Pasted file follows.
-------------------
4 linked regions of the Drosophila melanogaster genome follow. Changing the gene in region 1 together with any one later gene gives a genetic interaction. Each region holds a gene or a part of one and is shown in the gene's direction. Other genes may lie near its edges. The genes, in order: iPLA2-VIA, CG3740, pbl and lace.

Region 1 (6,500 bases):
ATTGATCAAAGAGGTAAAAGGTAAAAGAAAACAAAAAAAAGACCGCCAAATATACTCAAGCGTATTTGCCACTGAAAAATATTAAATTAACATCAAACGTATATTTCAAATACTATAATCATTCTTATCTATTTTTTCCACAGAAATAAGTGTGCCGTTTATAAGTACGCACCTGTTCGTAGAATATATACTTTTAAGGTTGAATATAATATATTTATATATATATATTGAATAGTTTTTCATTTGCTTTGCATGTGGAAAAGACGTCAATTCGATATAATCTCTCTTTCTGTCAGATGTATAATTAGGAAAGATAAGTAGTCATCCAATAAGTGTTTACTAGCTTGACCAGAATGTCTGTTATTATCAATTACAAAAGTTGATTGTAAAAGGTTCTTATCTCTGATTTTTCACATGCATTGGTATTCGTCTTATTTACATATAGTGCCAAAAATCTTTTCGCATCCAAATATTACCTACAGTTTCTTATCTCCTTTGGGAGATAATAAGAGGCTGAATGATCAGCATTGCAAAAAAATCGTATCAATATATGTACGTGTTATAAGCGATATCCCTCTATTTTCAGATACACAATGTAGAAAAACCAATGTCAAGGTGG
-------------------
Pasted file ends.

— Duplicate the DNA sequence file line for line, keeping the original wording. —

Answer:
4 linked regions of the Drosophila melanogaster genome follow. Changing the gene in region 1 together with any one later gene gives a genetic interaction. Each region holds a gene or a part of one and is shown in the gene's direction. Other genes may lie near its edges. The genes, in order: iPLA2-VIA, CG3740, pbl and lace.

Region 1 (6,500 bases):
ATTGATCAAAGAGGTAAAAGGTAAAAGAAAACAAAAAAAAGACCGCCAAATATACTCAAGCGTATTTGCCACTGAAAAATATTAAATTAACATCAAACGTATATTTCAAATACTATAATCATTCTTATCTATTTTTTCCACAGAAATAAGTGTGCCGTTTATAAGTACGCACCTGTTCGTAGAATATATACTTTTAAGGTTGAATATAATATATTTATATATATATATTGAATAGTTTTTCATTTGCTTTGCATGTGGAAAAGACGTCAATTCGATATAATCTCTCTTTCTGTCAGATGTATAATTAGGAAAGATAAGTAGTCATCCAATAAGTGTTTACTAGCTTGACCAGAATGTCTGTTATTATCAATTACAAAAGTTGATTGTAAAAGGTTCTTATCTCTGATTTTTCACATGCATTGGTATTCGTCTTATTTACATATAGTGCCAAAAATCTTTTCGCATCCAAATATTACCTACAGTTTCTTATCTCCTTTGGGAGATAATAAGAGGCTGAATGATCAGCATTGCAAAAAAATCGTATCAATATATGTACGTGTTATAAGCGATATCCCTCTATTTTCAGATACACAATGTAGAAAAACCAATGTCAAGGTGG